On the day Xray installed my Trigger Tech trigger we put our rifles side by side and dry-fired them at least 80 times. There was no movement we could see with the naked eye when the Trigger Tech trigger went off. You just apply pressure and when it's had enough, it releases the sear without any over-travel.

Remington Factory Trigger:
I felt the need for a new-to-me dedicated rifle for varmints, so I bought a Remington ADL with a .260 Remington barrel poking out the front of the action. It had a handle made of cleverly molded recycled milk jugs, dyed black. It was completely stock.

Replaced the factory stock with a HS Precision sporter stock and converted it to a .22-250 Remington through the "Remage" system. Just unscrew the factory barrel and put in a prefit of the caliber you desire. You've got a new unit!

In my case I used a 24" 12 twist Criterion from Northland Shooting Supply. I bought a barrel, barrel nut and the thicker recoil lug. My buddy Bean has all the tools to make this work. I went to school in his shop and came out with a new varmint rifle.

I found out that Remington triggers can have a few features not mentioned on the brochures. This one "stacked" when there was a cartridge in the chamber. Unlike Richards Jewel, which went off when you wanted it to, or the Trigger Tech in my long range rifle, this one needed a vice-grip to trip it.

If you dry-fired it at the tree in front of your house when it was empty, it was fine. Just don't put a shell in it . . .

I took the Remington factory trigger out of that rifle and put in the Trigger Tech trigger that had been in my long range rifle. Now my new varmint rifle shoots five 55 grain Hornady spire points under the same dime every time! A very much enhanced shootability factor is being enjoyed now!

Sold that factory trigger to Bean.

Bix 'N Andy TacSport:
Since I had jerked the Trigger Tech trigger out of my long range rifle I had to replace it with something as good or better. A trip to, just 55 miles down the road, convinced me to try a Bix 'N Andy TacSport trigger.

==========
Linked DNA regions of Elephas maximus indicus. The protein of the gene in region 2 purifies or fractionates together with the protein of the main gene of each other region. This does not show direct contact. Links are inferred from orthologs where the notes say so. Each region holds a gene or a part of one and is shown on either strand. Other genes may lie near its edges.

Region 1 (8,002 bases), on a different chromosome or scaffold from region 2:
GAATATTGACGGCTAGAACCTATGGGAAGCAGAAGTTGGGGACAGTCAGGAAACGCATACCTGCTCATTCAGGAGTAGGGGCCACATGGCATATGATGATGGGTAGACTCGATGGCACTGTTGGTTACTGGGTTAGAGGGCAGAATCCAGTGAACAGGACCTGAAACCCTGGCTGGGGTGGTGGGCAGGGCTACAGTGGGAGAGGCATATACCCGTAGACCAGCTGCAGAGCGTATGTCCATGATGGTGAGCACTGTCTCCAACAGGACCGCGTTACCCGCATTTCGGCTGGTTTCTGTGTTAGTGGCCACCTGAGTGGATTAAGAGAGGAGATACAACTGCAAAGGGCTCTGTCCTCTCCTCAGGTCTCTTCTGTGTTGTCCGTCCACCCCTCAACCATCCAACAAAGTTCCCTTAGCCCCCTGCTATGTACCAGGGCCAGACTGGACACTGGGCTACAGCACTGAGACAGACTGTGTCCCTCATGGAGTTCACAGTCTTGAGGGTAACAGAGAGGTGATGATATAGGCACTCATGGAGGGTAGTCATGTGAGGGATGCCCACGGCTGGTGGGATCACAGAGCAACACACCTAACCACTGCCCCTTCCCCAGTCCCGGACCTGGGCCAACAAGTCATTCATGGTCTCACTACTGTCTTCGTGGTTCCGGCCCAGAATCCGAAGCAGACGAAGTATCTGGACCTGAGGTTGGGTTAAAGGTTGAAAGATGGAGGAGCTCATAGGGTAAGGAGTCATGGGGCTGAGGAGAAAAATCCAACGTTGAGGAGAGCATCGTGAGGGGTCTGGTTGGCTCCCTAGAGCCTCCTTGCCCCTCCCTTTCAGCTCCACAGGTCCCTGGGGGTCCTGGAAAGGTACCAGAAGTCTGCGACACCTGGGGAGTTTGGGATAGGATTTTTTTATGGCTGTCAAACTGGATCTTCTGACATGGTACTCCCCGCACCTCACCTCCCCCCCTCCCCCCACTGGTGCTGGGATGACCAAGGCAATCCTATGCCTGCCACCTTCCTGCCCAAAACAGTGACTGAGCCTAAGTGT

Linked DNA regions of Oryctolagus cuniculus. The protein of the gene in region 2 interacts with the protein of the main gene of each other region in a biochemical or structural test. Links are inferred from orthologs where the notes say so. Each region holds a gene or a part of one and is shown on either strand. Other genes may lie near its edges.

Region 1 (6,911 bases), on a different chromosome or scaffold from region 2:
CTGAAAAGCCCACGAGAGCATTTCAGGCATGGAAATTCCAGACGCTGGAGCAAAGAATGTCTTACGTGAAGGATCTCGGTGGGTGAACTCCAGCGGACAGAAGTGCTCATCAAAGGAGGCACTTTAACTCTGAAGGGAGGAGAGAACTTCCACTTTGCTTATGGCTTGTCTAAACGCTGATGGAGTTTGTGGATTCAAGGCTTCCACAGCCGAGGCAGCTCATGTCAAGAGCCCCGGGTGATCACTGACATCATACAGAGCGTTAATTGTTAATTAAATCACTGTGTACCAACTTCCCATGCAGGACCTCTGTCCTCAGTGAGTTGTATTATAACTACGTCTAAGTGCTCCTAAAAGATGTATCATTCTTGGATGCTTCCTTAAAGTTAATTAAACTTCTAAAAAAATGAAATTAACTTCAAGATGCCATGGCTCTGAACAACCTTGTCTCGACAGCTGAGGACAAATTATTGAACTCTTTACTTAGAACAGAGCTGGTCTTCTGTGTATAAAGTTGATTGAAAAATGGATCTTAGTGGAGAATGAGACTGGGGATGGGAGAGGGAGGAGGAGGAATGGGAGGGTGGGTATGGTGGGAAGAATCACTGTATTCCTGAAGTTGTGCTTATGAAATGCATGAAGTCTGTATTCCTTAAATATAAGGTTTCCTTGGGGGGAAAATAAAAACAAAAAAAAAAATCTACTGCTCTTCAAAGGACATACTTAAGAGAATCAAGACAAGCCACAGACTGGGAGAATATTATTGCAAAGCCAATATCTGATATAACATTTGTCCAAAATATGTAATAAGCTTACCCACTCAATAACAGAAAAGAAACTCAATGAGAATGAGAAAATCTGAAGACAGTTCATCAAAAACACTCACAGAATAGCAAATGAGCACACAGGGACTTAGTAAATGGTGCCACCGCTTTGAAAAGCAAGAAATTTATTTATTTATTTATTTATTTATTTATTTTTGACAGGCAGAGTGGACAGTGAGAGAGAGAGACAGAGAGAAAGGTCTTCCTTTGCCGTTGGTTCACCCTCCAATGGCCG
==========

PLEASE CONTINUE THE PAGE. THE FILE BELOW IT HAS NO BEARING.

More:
Bix 'N Andy triggers are getting to be known as one of the premier triggers in precision BenchRest shooting. They are sneaking/striding into PRS competition and all long range shooting sports.

I've read many times of how you should spend the money for premium bullets when you are going on a hunt of a lifetime. Guys buy brand new rifles for such hunts that are worth thousands of dollars. They renovate old favorite rifles to prepare for a hunt.

You send those premium bullets down range on a hunt, or at the range, but you bring your trigger back home to reuse - every time.

My long range rifle was shooting very well, as good as I could shoot it. At the 100 yard Zero check line I could put five shots into the .3s when I did my part and all that. I couldn't do any better. I was more than satisfied.



The day I swapped triggers I took my Trigger Tech equipped .22-250 and my 6.5 Creedmoor with its new Bix 'N Andy TacSport to the farm to test them both. I shot the .22-250 until it was warm to the touch, put it aside and laid the Creedmoor over a rest. Then I put my Berger 130 AR Hybrids into the first honest .200 gathering that that 27.5 inch Kreiger barrel had ever printed!



The very first impression I gathered was that the new "Bix" was, by far, the most shootable trigger I had ever handled in a rifle!

Now I think Bean is going to get a used Trigger Tech trigger, my .22-250 is going to be adorned with another TacSport from Bix 'N Andy and the trigger that came in my Defiance actioned 6.5-284 Norma is gonna find its way somewhere else, too. I'm sold!


There are some great people at who deal with precision shooting parts and supplies worldwide. Heck of a resource to have that close to my door!

Learning Les'ons From Everyday Events

Les Voth learned to hunt whitetail deer and coyotes in his native Canada, and has hunted both as often as possible in eastern North Dakota since immigrating to the United States. Life Les'ons, by Les Voth, is available from, Kindle, &